Yes, there is more in the sky which declares “Messiah has come.” But to see these things, we must know when to look up. Peter used the sky as a proof that Messiah had come, but which sky did he use? A body of scholarly work addresses the date of the crucifixion of Jesus of Nazareth. This body of work, together with Roman and Jewish histories, archaeoastronomy and the words of the Bible allow us to identify the day and almost the moment of his death. That is an extraordinary claim. You must judge it for yourself. Consider the evidence.
What can we learn from the Jewish calendar?
Quite a lot, if we assemble the puzzle pieces. By law and custom, the Jewish people of Jesus’ day took the Sabbath as a day of complete rest (1). Because no work could be done on the Sabbath, which we call Saturday, Friday came to be known as Preparation Day (2). It was a day when food and other things needed for Saturday were prepared in advance. This is our first clue to the date of the crucifixion, because all four Gospels state that Jesus was crucified on Preparation Day, a Friday (3). This is also the common consensus of the Church Fathers and scholars throughout church history (4).
The Gospels also record that the crucifixion occurred the day before the Passover festival (5). This is a second important clue, because it gives us a solid connection with the ancient Jewish calendar system. Passover always begins on the 14th day of the Jewish lunar month of Nisan. (Nisan 14 is in the Spring, which is why Easter is celebrated then). By Judean tradition, Passover begins at twilight, the dividing line between Nisan 14 and 15 (6).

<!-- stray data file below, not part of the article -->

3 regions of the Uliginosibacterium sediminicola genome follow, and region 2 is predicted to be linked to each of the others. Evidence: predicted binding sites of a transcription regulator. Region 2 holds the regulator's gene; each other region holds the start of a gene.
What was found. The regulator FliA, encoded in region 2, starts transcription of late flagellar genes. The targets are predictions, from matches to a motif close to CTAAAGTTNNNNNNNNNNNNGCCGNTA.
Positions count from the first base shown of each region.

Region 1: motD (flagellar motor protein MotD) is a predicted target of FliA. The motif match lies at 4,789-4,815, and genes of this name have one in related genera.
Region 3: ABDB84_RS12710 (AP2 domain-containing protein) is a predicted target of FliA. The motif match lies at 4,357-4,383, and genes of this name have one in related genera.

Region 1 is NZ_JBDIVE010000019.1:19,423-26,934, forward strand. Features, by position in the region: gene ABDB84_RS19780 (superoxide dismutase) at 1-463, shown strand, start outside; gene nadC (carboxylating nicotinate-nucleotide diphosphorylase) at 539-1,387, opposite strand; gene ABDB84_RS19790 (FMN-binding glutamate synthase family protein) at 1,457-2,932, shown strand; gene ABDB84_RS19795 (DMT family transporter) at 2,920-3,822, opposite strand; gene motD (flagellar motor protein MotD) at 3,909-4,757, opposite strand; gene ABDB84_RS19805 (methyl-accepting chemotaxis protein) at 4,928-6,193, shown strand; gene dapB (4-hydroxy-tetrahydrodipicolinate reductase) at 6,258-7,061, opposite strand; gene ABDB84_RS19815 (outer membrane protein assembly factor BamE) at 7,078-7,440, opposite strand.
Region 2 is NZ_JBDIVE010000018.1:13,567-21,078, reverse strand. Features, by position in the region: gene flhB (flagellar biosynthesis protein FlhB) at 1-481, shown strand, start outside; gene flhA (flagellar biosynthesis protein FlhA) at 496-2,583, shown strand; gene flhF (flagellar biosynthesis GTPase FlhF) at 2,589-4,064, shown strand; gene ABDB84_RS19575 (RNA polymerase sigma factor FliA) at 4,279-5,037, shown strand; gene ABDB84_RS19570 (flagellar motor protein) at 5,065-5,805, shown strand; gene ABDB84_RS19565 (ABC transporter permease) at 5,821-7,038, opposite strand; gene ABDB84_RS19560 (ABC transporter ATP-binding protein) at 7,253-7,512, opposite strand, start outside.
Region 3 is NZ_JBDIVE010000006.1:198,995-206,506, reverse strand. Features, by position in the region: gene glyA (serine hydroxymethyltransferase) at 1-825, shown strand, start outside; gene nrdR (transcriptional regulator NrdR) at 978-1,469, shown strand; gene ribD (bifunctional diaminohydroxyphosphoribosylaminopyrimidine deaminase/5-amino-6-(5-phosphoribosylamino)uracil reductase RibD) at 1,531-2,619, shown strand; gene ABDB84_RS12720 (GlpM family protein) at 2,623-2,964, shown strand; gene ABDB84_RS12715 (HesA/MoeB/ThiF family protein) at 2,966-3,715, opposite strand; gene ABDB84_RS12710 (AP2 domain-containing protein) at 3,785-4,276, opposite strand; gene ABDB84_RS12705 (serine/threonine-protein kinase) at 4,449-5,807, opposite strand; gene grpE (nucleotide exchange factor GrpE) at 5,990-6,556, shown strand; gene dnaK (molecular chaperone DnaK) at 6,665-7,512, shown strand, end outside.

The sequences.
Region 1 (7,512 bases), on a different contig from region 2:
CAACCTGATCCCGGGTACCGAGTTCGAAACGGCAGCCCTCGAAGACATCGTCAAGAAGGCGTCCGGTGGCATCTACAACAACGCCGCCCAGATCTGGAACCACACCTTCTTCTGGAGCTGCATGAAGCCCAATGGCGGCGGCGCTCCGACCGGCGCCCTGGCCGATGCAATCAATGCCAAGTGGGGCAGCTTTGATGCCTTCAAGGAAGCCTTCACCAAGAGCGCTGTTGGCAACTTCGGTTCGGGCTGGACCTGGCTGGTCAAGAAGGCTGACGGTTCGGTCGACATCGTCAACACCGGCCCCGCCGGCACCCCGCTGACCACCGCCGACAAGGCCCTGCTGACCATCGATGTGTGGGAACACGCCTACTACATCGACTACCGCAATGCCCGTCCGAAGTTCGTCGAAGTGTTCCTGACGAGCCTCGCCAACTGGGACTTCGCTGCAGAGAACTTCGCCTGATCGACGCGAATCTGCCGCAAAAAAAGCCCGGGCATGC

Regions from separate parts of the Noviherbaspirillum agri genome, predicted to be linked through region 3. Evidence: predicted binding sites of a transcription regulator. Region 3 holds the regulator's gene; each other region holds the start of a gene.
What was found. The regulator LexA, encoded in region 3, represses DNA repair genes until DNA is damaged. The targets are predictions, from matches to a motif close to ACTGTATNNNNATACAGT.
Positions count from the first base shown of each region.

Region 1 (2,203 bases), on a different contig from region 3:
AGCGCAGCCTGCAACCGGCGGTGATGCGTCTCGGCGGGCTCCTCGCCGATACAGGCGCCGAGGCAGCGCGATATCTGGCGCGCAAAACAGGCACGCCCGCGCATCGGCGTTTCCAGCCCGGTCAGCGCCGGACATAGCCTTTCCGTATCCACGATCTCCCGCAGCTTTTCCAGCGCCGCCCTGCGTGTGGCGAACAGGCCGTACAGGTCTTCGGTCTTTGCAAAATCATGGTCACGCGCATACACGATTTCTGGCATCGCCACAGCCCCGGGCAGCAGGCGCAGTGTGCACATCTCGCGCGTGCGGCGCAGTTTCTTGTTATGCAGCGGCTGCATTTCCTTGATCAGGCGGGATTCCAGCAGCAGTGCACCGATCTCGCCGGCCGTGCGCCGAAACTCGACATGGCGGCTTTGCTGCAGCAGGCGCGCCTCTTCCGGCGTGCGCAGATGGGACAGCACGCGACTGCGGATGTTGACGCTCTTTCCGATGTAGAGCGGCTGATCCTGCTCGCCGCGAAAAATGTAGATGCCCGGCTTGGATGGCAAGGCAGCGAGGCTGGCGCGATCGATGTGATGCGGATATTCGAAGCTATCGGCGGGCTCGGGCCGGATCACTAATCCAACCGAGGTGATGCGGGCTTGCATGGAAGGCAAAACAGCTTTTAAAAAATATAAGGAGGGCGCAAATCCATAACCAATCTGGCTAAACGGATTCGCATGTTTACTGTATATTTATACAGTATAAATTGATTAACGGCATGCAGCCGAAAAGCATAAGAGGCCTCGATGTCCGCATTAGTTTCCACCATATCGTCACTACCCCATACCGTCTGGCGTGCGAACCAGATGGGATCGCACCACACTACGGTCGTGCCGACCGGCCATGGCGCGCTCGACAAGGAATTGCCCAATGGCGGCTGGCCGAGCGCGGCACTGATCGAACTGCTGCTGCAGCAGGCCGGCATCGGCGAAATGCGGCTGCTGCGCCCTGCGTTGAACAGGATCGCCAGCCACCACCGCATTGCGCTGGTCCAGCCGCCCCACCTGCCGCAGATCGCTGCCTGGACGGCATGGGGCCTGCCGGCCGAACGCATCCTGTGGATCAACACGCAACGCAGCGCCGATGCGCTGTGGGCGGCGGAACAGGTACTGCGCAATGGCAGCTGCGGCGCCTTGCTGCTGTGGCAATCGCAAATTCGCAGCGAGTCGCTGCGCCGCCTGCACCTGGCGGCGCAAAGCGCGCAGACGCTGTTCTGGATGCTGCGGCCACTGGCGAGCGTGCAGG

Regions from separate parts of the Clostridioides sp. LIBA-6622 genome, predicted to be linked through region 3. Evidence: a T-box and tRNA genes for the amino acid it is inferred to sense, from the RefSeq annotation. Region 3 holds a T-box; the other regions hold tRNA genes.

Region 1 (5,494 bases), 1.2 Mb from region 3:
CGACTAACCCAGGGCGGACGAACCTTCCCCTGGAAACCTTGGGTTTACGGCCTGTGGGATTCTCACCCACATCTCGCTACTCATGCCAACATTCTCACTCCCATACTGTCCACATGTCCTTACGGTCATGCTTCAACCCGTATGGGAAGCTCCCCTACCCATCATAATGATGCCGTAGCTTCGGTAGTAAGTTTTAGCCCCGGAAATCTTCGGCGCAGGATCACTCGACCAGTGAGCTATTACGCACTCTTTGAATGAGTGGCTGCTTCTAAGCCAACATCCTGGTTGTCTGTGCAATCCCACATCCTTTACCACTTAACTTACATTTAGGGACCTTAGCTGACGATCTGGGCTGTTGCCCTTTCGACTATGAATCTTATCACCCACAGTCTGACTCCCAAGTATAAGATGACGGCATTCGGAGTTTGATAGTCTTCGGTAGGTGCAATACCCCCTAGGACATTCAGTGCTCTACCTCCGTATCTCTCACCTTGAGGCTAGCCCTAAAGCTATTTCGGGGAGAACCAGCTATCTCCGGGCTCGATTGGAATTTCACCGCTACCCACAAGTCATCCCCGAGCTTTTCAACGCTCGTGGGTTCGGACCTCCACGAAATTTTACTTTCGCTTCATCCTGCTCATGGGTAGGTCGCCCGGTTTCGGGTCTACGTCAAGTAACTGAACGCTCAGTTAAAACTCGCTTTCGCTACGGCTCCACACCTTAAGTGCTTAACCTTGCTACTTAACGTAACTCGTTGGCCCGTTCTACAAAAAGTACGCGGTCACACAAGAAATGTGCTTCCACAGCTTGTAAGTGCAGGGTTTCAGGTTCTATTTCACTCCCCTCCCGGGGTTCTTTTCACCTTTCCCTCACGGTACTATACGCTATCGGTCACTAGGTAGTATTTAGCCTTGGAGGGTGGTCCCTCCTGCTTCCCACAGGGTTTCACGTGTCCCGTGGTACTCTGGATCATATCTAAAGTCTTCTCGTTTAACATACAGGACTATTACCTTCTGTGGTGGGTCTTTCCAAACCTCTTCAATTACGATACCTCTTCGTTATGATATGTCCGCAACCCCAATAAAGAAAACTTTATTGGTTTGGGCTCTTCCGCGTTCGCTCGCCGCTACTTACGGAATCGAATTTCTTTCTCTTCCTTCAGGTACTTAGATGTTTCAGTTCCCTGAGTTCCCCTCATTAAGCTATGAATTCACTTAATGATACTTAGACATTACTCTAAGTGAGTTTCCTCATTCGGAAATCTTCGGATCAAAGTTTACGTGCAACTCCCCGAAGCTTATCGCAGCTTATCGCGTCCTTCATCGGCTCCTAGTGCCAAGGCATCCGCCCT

On the Jewish calendar (and on ours) a numbered day of the month may fall on any day of the week. For example, in one year your birthday might fall on Tuesday, in the next year it might fall on Thursday. This “float” among days of the week is why this second clue is so powerful. Putting these two Biblical puzzle pieces together, we see that the crucifixion must have occurred in a year when Nisan 14 happened to fall on a Friday, Preparation Day. That narrows things down considerably.
Ancient non-Biblical historians record that Jesus was condemned to death by Pontius Pilate (7). Pilate was Roman procurator of Judea during the years 26 AD through 36 AD (8). This limits our search for a date to those years. In Setting the Stage we found that Jesus was born in 3/2 BC. And there are also important Biblical clues: the Book of Luke records that Jesus began his public ministry when he “was about 30 years old” (9), and the Book of John records three annual Passovers during Jesus’ ministry (10). Taken together, these puzzle pieces add to a crucifixion date in the early 30’s, AD. During those years, Nisan 14 fell on a Friday, Preparation Day, twice: on April 7 of 30 AD and April 3 of 33 AD (11). To help us choose between those two dates, there is ample and fascinating evidence.
- The Book of Jeremiah, Chapter 17: “22 Do not bring a load out of your houses or do any work on the Sabbath, but keep the Sabbath day holy, as I commanded your forefathers.” See also, The Book of Exodus, Chapter 16.22-30